American Airlines employees hurt by bankruptcy

The parent company of American Airlines is trying to cut costs so it can emerge from bankruptcy protection. And one of the ideas that had been floated is eliminating pension programs for workers.

Jeremy Hobson: The parent company of American Airlines is trying to cut costs so it can emerge from bankruptcy protection. And one of the ideas that had been floated is eliminating pension programs for workers. But now the airline is backing away from that idea.

Marketplace's Mitchell Hartman reports on what all this means for the company's workforce.


Mitchell Hartman: When a company files for bankruptcy, it puts its finances in the hands of a court. If the court gives permission to "terminate" the retirement plans, the government’s Pension Benefit Guaranty Corporation has to pay out pension checks to retirees. The problem here for workers -- the government doesn’t pay out all the benefits that were originally promised.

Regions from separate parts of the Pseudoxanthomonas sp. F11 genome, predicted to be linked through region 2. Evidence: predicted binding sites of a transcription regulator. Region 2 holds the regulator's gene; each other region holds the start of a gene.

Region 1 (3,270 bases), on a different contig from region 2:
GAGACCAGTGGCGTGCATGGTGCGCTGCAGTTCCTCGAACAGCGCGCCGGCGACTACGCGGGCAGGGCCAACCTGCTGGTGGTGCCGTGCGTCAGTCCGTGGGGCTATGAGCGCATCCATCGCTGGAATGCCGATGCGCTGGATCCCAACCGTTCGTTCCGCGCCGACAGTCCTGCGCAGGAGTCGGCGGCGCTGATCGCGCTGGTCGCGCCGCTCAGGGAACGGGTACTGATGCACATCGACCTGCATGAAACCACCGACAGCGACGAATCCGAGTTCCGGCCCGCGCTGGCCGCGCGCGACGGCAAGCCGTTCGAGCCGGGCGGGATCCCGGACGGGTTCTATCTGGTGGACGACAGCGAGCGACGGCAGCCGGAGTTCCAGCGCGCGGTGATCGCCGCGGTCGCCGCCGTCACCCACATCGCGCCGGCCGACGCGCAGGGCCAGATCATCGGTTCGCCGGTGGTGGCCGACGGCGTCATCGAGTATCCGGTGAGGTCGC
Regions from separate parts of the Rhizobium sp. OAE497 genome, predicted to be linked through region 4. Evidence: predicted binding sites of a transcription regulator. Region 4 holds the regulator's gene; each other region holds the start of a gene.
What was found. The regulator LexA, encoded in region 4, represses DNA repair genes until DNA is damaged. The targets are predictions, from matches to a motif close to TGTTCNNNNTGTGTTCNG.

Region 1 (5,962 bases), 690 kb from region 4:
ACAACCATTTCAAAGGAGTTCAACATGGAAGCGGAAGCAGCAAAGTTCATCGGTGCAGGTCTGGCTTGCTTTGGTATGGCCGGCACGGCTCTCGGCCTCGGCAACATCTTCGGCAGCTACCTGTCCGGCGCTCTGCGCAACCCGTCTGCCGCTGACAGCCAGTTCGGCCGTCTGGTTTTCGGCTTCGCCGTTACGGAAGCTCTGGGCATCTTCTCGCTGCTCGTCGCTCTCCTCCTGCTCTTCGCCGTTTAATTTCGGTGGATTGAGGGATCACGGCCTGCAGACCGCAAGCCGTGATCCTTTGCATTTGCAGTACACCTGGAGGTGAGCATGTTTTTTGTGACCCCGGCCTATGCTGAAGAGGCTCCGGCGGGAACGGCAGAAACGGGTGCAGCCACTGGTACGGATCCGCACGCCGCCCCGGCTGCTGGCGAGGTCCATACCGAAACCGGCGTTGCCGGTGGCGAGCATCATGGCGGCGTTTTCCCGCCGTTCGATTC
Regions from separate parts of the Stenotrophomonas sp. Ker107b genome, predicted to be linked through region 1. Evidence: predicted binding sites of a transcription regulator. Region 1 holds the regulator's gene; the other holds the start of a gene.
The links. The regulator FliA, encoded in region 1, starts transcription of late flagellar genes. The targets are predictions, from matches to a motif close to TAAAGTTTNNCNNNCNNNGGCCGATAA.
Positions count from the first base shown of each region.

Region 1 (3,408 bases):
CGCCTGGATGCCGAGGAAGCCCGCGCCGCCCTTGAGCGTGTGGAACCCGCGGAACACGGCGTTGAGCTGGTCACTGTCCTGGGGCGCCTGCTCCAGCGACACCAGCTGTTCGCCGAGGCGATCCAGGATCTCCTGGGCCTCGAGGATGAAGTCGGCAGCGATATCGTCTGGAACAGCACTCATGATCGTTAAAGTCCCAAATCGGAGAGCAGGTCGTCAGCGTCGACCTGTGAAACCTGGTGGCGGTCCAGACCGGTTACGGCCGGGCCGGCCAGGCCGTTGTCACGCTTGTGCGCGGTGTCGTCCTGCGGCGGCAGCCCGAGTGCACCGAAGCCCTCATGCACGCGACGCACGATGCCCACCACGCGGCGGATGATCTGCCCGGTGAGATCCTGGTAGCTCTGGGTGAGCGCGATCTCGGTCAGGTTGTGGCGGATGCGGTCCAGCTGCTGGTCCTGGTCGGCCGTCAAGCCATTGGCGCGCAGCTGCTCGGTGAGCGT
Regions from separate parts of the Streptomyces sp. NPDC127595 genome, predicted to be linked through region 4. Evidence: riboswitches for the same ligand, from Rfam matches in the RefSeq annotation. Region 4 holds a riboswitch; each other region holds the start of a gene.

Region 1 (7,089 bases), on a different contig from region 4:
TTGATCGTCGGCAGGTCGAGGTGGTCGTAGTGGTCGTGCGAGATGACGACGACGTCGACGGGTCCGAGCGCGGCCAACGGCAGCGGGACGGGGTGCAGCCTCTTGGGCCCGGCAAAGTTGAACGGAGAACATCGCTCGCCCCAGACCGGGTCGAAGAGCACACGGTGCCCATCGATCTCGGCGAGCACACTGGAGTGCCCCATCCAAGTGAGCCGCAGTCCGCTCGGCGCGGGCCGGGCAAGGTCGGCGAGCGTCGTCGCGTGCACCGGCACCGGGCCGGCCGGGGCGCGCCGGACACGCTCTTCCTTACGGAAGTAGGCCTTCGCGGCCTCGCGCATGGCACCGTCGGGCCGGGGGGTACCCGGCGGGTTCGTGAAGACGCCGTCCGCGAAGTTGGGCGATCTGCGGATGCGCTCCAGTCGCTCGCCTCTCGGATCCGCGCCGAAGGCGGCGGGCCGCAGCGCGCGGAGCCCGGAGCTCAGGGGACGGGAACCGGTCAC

So, if American gets support from its labor unions to freeze -- rather than terminate -- their pensions, that’ll be good for the company’s 130,000 workers and retirees, says airline analyst Richard Aboulafia.

Richard Aboulafia: It certainly beats the fate of other workers in other airlines that had gone through the process, where they had their existing pensions completely destroyed and they had to go to the Pension Benefit Guaranty Board instead.

United, Delta, and U.S. Airways all successfully shed their pension plans through bankruptcy. That left more than a 100,000 workers and retirees with retirement checks that were, in some cases, 50 percent lower than what was originally promised.

I’m Mitchell Hartman for Marketplace.

About the author

Mitchell Hartman is the senior reporter for Marketplace’s Entrepreneurship Desk and also covers employment.

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